We can highly recommend visiting his “Grow a Mission” page and watching this excellent video on missions. God will surely bless this diocese for its efforts on behalf of the Kingdom. This diocese is not alone, as there are many such initiatives ongoing.

In addition, the Orthodox online ecosystem is exploding like never before. Fr. Barnabas Powell from the Greek Archdiocese provides excellent content across a variety of platforms, including on Ancient Faith Radio. Abbot Tryphon’s videos and blogs are popular among even non-Orthodox Christians for their inspirational content. New channels of Orthodox content, such as Patristic Faith, are popping up constantly and establishing huge followings. All across the Internet, local priests are using streaming, social media, and blogging to attract people to the Orthodox Church and prepare them for their visits to an Orthodox parish.

An even bigger sign of the times? Fr. Josiah Trenham (himself an adult convert to Orthodoxy) has been featured in a Tucker Carlson documentary on the blight of Transgenderism affecting our society. Watch the trailer below, including scenes of Fr. Josiah blessing his parish with incense.

All of these efforts bring more awareness of the Orthodox Faith and, consequently, bring more Americans to Orthodox parishes as visitors / inquirers. We have spoken to many priests over the past few months, and all of them report increases in Church attendance. Some have indicated they are scheduling multiple catechism classes throughout the week to accommodate demand. Many of those coming to Orthodoxy are young, some even in high school, and often have no Christian background at all. Fr. Hans Jacobse, seeing so many young men finding Orthodoxy from troubled backgrounds, found it necessary to launch the St. Paisios Brotherhood to assist in mentoring and developing them.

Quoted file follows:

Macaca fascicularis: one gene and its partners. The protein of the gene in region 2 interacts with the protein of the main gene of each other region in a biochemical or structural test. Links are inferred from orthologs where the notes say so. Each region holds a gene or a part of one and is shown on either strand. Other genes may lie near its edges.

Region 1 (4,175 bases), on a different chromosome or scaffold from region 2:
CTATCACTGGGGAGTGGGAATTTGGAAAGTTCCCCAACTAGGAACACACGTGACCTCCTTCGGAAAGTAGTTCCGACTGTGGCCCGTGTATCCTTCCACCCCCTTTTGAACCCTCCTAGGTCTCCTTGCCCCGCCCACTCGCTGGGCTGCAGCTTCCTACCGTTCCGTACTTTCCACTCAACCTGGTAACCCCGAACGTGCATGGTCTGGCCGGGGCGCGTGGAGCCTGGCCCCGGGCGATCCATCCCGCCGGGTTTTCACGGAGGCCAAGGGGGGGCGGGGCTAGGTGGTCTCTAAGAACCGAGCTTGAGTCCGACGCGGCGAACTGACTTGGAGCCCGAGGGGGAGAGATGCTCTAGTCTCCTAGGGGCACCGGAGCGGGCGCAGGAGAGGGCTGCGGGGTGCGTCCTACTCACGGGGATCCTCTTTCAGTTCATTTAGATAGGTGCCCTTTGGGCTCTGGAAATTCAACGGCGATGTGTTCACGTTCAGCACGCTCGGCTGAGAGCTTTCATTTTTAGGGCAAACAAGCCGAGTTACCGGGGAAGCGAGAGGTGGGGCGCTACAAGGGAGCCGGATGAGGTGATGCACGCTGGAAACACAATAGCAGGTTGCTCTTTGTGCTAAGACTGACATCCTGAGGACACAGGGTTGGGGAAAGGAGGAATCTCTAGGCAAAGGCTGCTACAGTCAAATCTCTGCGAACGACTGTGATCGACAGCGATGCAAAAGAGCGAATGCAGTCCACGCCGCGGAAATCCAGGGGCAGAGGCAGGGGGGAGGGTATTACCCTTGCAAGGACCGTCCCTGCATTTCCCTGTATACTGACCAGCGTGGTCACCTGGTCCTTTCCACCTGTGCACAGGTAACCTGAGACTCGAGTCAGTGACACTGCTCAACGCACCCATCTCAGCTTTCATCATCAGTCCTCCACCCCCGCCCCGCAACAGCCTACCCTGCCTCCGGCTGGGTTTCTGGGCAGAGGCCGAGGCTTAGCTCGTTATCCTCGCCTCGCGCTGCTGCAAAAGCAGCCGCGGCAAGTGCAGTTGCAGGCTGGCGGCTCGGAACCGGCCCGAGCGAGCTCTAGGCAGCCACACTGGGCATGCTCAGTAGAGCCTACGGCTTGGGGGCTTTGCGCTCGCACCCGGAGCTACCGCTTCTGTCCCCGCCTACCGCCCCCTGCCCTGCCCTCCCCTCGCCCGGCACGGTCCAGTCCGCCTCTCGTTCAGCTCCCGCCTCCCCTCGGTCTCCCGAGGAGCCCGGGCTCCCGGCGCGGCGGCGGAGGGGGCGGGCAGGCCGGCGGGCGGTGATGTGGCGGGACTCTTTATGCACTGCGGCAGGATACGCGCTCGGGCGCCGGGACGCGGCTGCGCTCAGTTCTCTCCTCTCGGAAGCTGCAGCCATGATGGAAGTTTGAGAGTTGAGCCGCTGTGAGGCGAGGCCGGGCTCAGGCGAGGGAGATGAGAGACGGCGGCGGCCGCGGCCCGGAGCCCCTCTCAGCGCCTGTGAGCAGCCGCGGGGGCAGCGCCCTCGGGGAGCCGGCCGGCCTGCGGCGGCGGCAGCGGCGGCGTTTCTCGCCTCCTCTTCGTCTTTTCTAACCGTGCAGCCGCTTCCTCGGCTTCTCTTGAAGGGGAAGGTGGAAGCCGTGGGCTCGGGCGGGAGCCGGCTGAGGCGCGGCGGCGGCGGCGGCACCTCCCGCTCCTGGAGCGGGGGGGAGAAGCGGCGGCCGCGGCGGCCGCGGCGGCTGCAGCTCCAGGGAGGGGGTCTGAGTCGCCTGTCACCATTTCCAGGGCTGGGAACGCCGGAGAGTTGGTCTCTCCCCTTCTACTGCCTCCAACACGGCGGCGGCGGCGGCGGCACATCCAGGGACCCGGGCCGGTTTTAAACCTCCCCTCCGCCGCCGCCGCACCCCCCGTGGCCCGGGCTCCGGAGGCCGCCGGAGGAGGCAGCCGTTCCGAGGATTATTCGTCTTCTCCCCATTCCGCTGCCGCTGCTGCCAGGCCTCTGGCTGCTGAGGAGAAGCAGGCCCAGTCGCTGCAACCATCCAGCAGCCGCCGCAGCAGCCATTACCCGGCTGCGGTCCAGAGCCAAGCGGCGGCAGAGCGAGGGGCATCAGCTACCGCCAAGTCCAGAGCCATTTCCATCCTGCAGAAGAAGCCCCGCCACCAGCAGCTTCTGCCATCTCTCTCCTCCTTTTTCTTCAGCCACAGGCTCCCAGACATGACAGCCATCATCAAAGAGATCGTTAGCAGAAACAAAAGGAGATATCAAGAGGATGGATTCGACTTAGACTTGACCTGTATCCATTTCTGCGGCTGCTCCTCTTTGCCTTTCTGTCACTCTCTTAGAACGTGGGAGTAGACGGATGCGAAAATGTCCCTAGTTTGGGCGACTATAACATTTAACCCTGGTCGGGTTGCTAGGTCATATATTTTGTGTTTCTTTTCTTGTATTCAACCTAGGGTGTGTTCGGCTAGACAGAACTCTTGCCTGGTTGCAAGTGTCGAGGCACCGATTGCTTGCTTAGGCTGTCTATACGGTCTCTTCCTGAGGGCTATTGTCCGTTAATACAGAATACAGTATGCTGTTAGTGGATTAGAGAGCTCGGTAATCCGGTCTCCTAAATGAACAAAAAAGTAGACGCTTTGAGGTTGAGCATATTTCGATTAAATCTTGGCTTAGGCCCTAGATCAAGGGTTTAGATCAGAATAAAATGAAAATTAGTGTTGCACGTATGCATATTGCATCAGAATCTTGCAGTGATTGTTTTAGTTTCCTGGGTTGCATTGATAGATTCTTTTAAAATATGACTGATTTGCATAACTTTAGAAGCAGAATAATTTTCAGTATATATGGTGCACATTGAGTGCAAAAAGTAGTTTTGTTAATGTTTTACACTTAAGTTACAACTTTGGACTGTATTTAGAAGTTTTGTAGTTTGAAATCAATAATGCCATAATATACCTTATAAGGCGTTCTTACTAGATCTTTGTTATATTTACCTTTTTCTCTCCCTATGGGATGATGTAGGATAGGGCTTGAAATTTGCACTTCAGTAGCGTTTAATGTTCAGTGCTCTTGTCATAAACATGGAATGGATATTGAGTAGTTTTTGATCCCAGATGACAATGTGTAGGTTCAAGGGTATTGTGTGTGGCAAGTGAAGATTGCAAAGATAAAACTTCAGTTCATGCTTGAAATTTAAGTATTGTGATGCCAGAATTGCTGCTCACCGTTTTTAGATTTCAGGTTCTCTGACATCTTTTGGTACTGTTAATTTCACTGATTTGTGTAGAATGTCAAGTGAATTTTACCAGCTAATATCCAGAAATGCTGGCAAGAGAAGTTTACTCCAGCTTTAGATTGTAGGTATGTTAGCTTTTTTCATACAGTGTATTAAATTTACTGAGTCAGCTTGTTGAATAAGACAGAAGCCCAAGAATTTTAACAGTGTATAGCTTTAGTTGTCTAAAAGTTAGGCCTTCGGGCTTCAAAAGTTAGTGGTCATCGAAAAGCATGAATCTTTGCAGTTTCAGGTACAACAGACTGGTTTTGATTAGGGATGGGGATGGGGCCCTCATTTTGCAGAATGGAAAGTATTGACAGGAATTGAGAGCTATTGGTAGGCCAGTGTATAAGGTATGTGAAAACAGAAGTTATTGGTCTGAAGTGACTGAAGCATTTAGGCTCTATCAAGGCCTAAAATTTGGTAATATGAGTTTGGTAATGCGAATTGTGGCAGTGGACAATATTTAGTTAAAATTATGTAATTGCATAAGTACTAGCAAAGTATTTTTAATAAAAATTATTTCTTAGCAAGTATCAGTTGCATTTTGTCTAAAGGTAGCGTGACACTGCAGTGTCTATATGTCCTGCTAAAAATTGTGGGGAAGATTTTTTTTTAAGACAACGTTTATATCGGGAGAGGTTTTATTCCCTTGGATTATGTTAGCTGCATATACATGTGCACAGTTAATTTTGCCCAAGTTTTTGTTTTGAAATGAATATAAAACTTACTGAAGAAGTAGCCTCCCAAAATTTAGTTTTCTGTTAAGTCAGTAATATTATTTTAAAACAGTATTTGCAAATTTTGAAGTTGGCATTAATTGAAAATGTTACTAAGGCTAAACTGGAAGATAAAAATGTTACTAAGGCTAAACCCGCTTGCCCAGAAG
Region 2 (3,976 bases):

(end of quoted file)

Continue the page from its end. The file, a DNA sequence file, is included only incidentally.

Americans are more aware of Orthodoxy than ever before, at a time when so many of them have lost faith in our most important institutions. Americans are looking for answers to life’s big questions. They are looking for stability, continuity, community, and love.  They are looking for an authentic connection with God and His Holy Church. That many Americans will find their way to a Divine Liturgy is inevitable. We must prepare ourselves as Orthodox Christians to be there for them when they arrive.

Is Everything Perfect?

So everything is perfect in American Orthodoxy? Of course not. Christ hasn’t returned and we are not living in the perfection to come. Many of our bishops showed poor leadership during the “Pandemic”. There are scandals, even at the highest levels. There will be more. In a hospital for sick souls, there will be sinners. There is still too much of an “ethnic” focus in some quarters. I have multiple Godchildren in the Greek Archdiocese. Not one has an ounce of Greek heritage. I visibly cringe every time Archbishop Elpidophoros gives a speech about the Greek “diaspora”, without ever acknowledging the reality that tens of thousands (or more) of his flock are just plain, unhyphenated Americans.

We also, of course, have our “progressive” Orthodox academic wing furiously trying to turn us into the Episcopal Church with better liturgics. They are way better funded, currently, than most of our missionary endeavors. Unlike Orthodox missions, however, they won’t succeed. God is not their helpmeet, but rather their enemy. Much “Orthodox” social media is best avoided in favor of actually attending services. More than a few Orthodox Christians are indifferent to missions and even, in some cases, to the Faith itself. We should consider them an “internal” mission field.

“Indifference for Missions equates to a denial of Orthodoxy”                                                         
– Archbishop Anastasios (Yannoulatos) of Albania

Nevertheless, despite our manifest shortcomings, the work of Christ goes forward. Whatever success we achieve belongs to God. Our failures belong to us. The Orthodox have failed, are failing and will continue to fail. We just have to keep getting back up and trying again. On the other hand, Orthodox Christianity is the transcendent truth of the Triune God. Orthodoxy cannot fail. 

All of us should recommit ourselves to missions. Start at home with a better prayer and homelife. Read more, learn more. Attend more services. Support missionary efforts with your donations and by spreading the word about them. Pray for missions and missionary priests. Be boldly Orthodox in a world that hates us for our faith. The world is a scary place right now. We all need God more than ever.